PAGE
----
Invented by a University of Strathclyde student, Recoil Kneepads are designed for use by tradespeople in sectors such as roofing, flooring, tiling, and plumbing to reduce instances of severe knee pain, arthritis, and prepatellar bursitis – more commonly known as ‘housemaid’s knee’.

After extensive testing by roofers, the company’s owner and inventor Vicky Hamilton started selling the kneepads on Amazon after going on a three-week US State Department-sponsored trade mission just before the start of the global pandemic. With support from Glasgow City Council, Recoil Kneepads identified the US as a key target market, as US construction workers are much more likely to look at ways to prevent workplace injuries or conditions early in their careers because of healthcare costs.

Recoil Kneepads has been sending regular shipments of kneepads to customers right across the US – and it has already achieved sales in all 50 states.

Hamilton is gearing up for strong growth over the next 12 months in a bid to corner the US market, as the Scottish-made $90 kneepads are more affordable than top-of-the-range American ones, which are anything up to $250.

She said: “There’s a real gap in the US market for UK tried and tested Recoil Kneepads and, thanks to Amazon, they are readily available right across the country.

“We’re excited about the growth potential, especially based on the feedback that we’re getting from American construction workers, who are very conscious of preventing injuries and conditions that develop from spending so much of their working days on their knees.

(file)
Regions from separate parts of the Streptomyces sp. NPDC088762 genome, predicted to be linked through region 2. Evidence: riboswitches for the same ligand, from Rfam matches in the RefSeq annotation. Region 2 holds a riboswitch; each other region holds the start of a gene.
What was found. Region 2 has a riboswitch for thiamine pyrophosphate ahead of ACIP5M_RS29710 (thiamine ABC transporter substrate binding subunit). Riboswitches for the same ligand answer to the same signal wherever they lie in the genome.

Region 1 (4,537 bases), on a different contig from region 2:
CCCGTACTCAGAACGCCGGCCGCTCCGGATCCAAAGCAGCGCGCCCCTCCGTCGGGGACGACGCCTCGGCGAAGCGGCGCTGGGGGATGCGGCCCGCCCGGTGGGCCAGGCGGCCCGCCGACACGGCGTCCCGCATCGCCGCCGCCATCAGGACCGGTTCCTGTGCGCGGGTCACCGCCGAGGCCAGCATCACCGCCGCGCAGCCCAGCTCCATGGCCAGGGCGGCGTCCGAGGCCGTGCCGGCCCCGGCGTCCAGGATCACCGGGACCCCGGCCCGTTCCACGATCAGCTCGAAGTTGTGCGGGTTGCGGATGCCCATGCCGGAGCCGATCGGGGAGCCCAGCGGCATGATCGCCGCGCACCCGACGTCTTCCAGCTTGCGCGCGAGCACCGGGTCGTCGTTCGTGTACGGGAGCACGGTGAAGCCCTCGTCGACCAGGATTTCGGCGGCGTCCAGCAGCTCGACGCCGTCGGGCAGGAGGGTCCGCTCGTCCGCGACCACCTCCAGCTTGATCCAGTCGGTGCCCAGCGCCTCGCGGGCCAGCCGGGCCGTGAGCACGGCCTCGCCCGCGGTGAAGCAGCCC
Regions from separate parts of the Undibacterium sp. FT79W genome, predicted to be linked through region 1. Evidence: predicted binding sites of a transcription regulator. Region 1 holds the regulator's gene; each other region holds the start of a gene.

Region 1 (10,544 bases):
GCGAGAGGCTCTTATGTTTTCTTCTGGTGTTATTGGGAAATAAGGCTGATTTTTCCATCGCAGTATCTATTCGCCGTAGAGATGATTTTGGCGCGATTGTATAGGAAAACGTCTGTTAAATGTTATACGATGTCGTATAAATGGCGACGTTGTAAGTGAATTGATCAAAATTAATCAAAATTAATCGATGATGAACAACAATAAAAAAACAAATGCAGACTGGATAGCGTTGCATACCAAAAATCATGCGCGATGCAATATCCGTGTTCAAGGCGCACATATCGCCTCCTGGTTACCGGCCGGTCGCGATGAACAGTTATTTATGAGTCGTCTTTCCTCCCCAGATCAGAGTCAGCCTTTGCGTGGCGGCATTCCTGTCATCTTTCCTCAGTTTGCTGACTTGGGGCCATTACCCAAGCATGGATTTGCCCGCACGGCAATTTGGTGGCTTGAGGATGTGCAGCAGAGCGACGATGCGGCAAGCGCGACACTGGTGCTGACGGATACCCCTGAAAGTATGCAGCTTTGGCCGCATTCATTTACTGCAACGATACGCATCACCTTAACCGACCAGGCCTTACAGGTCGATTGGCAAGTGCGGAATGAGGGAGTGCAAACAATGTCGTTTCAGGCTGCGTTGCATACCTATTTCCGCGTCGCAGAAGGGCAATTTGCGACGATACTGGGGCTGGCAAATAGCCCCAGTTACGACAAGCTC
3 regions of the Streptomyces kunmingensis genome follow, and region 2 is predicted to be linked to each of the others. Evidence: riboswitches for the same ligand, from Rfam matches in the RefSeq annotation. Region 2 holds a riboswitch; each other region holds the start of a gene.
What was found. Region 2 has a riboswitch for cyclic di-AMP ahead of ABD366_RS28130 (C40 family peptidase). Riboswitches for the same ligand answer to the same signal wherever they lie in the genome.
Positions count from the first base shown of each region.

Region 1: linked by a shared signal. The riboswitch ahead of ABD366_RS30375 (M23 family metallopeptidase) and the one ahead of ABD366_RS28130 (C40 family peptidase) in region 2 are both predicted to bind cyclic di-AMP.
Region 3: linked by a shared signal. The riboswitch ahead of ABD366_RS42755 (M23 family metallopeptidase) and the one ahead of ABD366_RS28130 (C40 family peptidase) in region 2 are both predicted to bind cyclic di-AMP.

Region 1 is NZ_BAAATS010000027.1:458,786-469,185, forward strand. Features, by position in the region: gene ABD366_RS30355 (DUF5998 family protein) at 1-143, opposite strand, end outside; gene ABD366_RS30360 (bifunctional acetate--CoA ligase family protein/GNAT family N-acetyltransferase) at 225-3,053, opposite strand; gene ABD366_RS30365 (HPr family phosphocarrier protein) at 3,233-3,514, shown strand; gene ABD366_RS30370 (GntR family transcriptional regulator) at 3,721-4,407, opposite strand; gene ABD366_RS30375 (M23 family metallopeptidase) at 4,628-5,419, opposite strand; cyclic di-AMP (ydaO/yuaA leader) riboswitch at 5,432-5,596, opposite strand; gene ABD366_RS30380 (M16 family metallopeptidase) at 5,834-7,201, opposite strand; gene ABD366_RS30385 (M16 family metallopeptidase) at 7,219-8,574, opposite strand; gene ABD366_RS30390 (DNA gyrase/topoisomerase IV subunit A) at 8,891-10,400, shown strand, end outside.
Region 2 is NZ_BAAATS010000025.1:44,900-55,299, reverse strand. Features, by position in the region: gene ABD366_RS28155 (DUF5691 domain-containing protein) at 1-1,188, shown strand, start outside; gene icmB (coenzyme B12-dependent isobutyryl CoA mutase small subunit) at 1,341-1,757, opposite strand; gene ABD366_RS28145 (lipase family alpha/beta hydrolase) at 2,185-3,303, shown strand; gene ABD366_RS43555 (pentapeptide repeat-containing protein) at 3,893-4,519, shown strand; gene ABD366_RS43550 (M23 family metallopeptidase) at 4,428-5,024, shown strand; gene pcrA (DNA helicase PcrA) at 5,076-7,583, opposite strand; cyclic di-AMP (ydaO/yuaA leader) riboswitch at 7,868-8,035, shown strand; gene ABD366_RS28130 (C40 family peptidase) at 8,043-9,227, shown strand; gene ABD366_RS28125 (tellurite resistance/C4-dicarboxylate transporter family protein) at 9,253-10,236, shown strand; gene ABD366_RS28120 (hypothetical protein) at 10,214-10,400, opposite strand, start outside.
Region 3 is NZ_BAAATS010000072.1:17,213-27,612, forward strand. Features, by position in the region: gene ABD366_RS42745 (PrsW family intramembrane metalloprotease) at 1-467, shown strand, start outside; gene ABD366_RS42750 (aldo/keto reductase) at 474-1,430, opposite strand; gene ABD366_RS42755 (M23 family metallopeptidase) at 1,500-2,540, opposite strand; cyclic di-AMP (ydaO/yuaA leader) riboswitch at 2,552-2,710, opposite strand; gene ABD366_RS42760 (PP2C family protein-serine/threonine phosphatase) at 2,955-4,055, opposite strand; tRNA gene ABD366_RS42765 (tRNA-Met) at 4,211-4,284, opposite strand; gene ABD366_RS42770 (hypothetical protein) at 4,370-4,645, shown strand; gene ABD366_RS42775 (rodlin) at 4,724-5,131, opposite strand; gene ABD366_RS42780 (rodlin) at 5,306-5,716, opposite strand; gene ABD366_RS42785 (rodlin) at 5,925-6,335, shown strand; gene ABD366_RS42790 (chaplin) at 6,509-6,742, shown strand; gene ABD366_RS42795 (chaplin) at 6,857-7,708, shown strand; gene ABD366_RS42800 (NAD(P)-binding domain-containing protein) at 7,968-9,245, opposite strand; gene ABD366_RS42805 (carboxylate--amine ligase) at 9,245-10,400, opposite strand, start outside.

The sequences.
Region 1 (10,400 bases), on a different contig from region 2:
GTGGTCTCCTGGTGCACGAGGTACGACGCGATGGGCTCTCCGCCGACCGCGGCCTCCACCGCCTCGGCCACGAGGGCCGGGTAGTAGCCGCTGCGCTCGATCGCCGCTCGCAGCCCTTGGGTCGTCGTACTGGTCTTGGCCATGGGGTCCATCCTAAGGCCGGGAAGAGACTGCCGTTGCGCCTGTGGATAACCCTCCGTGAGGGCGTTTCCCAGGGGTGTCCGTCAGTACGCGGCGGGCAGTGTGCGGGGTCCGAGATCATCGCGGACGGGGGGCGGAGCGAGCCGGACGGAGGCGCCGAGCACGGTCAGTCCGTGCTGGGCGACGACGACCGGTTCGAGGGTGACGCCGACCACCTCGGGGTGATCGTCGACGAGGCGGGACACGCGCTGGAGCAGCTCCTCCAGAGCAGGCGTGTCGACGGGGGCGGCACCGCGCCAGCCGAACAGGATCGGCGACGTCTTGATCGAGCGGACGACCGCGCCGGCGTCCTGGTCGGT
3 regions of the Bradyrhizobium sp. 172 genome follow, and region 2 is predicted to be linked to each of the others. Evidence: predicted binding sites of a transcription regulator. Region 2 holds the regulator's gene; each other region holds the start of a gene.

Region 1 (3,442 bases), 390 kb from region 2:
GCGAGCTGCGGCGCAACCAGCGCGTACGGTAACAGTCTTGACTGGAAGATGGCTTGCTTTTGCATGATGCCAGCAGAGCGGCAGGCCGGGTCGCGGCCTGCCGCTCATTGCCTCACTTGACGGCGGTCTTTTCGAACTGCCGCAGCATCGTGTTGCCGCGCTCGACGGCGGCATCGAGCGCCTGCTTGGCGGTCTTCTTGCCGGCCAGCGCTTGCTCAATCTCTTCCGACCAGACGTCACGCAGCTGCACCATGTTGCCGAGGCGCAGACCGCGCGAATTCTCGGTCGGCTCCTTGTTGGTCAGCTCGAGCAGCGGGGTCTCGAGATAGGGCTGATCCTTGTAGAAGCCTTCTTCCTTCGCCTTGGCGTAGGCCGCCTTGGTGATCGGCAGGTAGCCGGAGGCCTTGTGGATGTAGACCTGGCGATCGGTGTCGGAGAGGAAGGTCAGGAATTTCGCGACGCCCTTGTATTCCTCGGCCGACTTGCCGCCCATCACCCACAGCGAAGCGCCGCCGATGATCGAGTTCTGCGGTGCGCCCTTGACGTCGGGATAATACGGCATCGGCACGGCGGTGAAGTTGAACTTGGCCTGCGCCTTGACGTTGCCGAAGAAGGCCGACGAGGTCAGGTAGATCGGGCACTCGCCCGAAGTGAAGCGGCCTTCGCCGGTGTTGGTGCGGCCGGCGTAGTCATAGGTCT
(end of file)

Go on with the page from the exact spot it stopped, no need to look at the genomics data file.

The 31 year-old came up with the idea after her father, Gordon Hamilton – a time-served carpenter who was suffering from arthritis – challenged her to design him new kneepads that were both comfortable and practical for her final-year design project as a student at the University of Strathclyde in 2013.

After graduating, it took a year of fundraising and product development (including more than 100 prototypes) to get the kneepads to a final design stage – after which it took a further year of manufacturing setup before the kneepads were finally launched in 2016.

The kneepads use RECOIL360ä Technology – for which Hamilton holds the patent – and use a coil spring system to absorb impact and spread pressure more evenly across the knee. They also feature a wear-and-grip surface, a double Recoil spring action and comfort padding.

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